blog

Deep Out Of The Money Options and Casino Odds

Options Trading 101 - The Ultimate Beginners Guide To Options

Download The 12,000 Word Guide

Get It Now
As Seen On
by Gavin in Blog
November 23, 2016 0 comments

Buying deep out-of-the-money options seems like a great idea to some. Beginners are often attracted to this strategy because the options cost so little and can offer a huge reward. Unfortunately, while these options might be “cheap” they are rarely a bargain.

Traders need the stock to have a massive move in a short space of time for these options to become profitable. Certainly, it can happen, but the majority of the time these options expire worthless.

CONS OF OUT-OF-THE-MONEY OPTIONS

As with all long options, time is not on your side, and these options will be decaying every day. Also, the option’s delta will be so small that even if the stock does make a big move, it is unlikely that the option will change much in price.

Additionally, the cost of getting in and out of the trade can be large, especially when taken in percentage terms. Let’s say you buy a call option and the spread is $0.20 to $0.60. It’s unlikely you’ll be filled at $0.40 so you will likely need to buy the option for $0.45 of $0.50. Even at the initiation of the trade, you are down potentially 25%.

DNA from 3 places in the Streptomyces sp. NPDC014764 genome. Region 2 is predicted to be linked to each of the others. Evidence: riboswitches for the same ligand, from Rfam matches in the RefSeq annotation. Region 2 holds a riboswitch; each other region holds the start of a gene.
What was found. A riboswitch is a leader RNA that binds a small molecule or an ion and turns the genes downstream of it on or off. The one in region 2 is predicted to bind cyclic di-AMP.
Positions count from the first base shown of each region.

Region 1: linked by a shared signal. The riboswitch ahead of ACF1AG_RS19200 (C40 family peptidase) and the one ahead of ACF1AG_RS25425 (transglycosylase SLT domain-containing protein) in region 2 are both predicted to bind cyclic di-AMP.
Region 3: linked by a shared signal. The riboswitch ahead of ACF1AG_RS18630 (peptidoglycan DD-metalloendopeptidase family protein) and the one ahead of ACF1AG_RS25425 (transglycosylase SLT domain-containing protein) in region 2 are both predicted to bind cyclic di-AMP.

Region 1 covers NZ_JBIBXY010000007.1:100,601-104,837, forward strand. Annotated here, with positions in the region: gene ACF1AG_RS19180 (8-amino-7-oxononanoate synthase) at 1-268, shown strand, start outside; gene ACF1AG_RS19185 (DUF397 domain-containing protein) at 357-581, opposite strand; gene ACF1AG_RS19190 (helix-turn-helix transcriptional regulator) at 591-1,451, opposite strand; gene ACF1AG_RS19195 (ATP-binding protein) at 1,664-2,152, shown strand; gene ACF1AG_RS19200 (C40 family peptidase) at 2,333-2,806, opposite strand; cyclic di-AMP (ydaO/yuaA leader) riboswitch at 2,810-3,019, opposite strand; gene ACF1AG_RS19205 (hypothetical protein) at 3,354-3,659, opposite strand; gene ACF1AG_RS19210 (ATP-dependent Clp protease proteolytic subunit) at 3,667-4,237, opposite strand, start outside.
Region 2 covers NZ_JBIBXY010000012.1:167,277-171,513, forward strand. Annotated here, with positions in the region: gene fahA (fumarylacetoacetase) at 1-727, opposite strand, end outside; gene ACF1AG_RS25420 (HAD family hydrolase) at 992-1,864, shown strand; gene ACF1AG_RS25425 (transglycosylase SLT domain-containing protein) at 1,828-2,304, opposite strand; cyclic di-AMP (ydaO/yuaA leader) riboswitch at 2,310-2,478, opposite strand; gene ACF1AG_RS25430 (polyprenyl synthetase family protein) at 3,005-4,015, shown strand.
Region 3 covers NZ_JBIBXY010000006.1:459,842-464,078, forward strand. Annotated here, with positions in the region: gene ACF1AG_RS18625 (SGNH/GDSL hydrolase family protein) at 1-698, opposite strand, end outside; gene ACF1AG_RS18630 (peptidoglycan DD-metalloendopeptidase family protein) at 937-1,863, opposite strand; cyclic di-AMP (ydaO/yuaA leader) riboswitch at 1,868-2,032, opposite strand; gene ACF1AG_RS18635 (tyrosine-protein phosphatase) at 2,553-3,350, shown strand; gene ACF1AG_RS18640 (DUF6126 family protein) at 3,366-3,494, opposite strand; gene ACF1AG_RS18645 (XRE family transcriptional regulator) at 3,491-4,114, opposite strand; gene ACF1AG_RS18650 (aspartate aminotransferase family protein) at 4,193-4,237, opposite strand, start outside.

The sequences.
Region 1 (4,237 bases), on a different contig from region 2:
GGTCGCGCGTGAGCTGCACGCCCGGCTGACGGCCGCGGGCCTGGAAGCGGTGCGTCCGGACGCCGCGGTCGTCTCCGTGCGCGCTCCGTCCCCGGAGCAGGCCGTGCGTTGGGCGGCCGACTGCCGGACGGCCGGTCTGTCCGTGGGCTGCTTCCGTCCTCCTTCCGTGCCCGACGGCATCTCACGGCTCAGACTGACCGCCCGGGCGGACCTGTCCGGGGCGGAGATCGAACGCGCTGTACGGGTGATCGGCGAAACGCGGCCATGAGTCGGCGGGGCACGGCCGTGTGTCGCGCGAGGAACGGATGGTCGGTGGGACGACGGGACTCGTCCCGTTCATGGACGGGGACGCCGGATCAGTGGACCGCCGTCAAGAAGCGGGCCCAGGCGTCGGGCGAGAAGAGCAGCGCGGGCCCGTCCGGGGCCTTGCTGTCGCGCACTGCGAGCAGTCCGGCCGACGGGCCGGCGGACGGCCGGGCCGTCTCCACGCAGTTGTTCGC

Out-of-the-money puts can potentially have some value in a portfolio from a hedging / insurance perspective, but even then the cost of the insurance likely outweighs the potential gain over the long term.

SUMMARY

There are many factors in play with options pricing and buying deep out-of-the-money options has a very low success rate. Traders need to the stock to make a big move and to make it very soon after entering the trade. Not only do traders have to be right on the direction, they have to be spot on with their timing as well. That’s very hard to do consistently.

Leave a Reply

Your email address will not be published.

Options Trading 101 - The Ultimate Beginners Guide To Options

Download The 12,000 Word Guide

Get It Now